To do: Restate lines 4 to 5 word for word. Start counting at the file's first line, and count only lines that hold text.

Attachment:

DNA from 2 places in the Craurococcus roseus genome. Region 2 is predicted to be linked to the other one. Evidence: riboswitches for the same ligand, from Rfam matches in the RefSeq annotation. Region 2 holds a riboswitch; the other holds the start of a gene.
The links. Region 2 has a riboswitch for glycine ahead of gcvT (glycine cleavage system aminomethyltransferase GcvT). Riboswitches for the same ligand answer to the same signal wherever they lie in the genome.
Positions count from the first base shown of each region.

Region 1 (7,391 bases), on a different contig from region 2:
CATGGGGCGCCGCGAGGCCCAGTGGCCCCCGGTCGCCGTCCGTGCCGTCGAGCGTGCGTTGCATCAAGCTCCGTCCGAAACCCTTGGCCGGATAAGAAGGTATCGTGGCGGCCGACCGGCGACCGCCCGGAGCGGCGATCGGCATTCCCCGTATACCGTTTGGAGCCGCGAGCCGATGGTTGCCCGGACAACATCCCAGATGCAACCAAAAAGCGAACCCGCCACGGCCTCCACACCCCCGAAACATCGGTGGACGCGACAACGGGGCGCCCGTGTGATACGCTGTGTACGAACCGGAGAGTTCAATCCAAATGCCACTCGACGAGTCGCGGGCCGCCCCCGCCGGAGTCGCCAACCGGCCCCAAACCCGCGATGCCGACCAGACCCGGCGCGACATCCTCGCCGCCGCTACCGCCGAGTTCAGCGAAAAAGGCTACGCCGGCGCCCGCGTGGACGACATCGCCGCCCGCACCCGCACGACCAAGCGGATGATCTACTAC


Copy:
Region 1 (7,391 bases), on a different contig from region 2:
CATGGGGCGCCGCGAGGCCCAGTGGCCCCCGGTCGCCGTCCGTGCCGTCGAGCGTGCGTTGCATCAAGCTCCGTCCGAAACCCTTGGCCGGATAAGAAGGTATCGTGGCGGCCGACCGGCGACCGCCCGGAGCGGCGATCGGCATTCCCCGTATACCGTTTGGAGCCGCGAGCCGATGGTTGCCCGGACAACATCCCAGATGCAACCAAAAAGCGAACCCGCCACGGCCTCCACACCCCCGAAACATCGGTGGACGCGACAACGGGGCGCCCGTGTGATACGCTGTGTACGAACCGGAGAGTTCAATCCAAATGCCACTCGACGAGTCGCGGGCCGCCCCCGCCGGAGTCGCCAACCGGCCCCAAACCCGCGATGCCGACCAGACCCGGCGCGACATCCTCGCCGCCGCTACCGCCGAGTTCAGCGAAAAAGGCTACGCCGGCGCCCGCGTGGACGACATCGCCGCCCGCACCCGCACGACCAAGCGGATGATCTACTAC